We have noticed you are using an ad blocker
To continue providing news and award winning journalism, we rely on advertising revenue.
To continue reading, please turn off your ad blocker or whitelist us.
Anonymous claims it has hacked the FBI, uploading email addresses and personal information relating to the current director to online storage site Pastebin.
The information, posted by user Black-Shadow of the Slovenian branch of the hacktivist group, purportedly contains FBI domain email addresses and passwords for 68 agents, although the user claims in his post that the collected log-in details are "not all ours".
The post also includes a short profile on FBI director James Brien Comey Jr, including sensitive information such as his date of birth, his wife's name, the date they got married, his educational history and even the geographical coordinates of his residence.
Two internal FBI websites are also included in the post – the FBI's Virtual Academy website from its training division, and the FBI Agents Association, which claims to be a non-governmental agency set up "for active duty FBI agents striving to protect and advance the interests of agents both within the Bureau, as well as in the public domain".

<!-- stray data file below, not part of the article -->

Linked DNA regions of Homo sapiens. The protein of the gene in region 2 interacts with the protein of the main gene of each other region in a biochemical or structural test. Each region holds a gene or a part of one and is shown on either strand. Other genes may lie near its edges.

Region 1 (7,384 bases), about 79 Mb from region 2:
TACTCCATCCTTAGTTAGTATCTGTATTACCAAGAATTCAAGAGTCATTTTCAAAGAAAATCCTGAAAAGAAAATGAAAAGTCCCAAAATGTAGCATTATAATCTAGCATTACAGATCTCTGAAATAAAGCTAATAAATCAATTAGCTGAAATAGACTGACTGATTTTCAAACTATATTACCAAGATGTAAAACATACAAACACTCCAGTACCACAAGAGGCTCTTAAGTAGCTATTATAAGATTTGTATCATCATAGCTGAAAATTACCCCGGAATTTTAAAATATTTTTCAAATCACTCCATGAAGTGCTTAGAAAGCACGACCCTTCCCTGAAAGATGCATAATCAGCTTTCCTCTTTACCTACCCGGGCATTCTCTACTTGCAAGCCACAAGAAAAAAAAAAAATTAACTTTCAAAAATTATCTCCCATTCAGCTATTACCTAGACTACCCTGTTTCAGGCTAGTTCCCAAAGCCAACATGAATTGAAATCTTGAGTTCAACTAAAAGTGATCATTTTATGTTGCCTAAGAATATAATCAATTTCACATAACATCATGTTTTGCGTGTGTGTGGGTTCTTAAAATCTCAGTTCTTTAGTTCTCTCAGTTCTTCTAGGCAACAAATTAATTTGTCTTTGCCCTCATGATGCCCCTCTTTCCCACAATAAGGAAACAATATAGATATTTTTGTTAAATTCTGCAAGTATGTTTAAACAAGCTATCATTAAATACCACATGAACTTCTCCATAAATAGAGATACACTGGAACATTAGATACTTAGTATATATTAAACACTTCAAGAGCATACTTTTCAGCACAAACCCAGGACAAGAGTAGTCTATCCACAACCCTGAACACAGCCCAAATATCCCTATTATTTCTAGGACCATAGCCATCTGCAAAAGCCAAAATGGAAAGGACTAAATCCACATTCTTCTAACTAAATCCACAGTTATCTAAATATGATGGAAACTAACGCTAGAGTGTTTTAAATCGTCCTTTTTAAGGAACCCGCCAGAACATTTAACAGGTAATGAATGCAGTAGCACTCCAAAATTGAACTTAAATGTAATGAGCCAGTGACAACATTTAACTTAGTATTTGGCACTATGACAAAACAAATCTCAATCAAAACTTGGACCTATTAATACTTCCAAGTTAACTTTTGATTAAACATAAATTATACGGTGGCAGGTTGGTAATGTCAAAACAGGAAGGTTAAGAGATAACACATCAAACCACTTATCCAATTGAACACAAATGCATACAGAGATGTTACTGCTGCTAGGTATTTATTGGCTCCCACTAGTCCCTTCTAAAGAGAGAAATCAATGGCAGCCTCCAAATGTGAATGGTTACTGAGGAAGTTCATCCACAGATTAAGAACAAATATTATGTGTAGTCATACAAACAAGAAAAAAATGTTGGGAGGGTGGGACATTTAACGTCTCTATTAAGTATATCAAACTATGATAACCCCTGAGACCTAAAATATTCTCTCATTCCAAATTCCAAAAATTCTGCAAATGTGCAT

The information file states that two of the FBI's domain name servers for its website www.fbi.gov were targeted, and the hackers were able to attack and access information from seven open ports on the servers.
Anonymous Slovenia posted the Pastebin link on its Facebook Page, along with the comment "Laughing at your security".
IBTimes UK has contacted the FBI for comment and is awaiting a response. Anonymous Slovenia has declined to comment.
Anonymous has previously been on the front pages of newspapers around the world for cyber-attacks against high profile targets such as the CIA, Sony and the UK's Serious Organised Crime Agency in 2012.
In an interview with IBTimes UK in August 2013, one prominent member of Anonymous in the UK admitted that there was a lot of infighting within the group and that this made it more difficult to be taken seriously.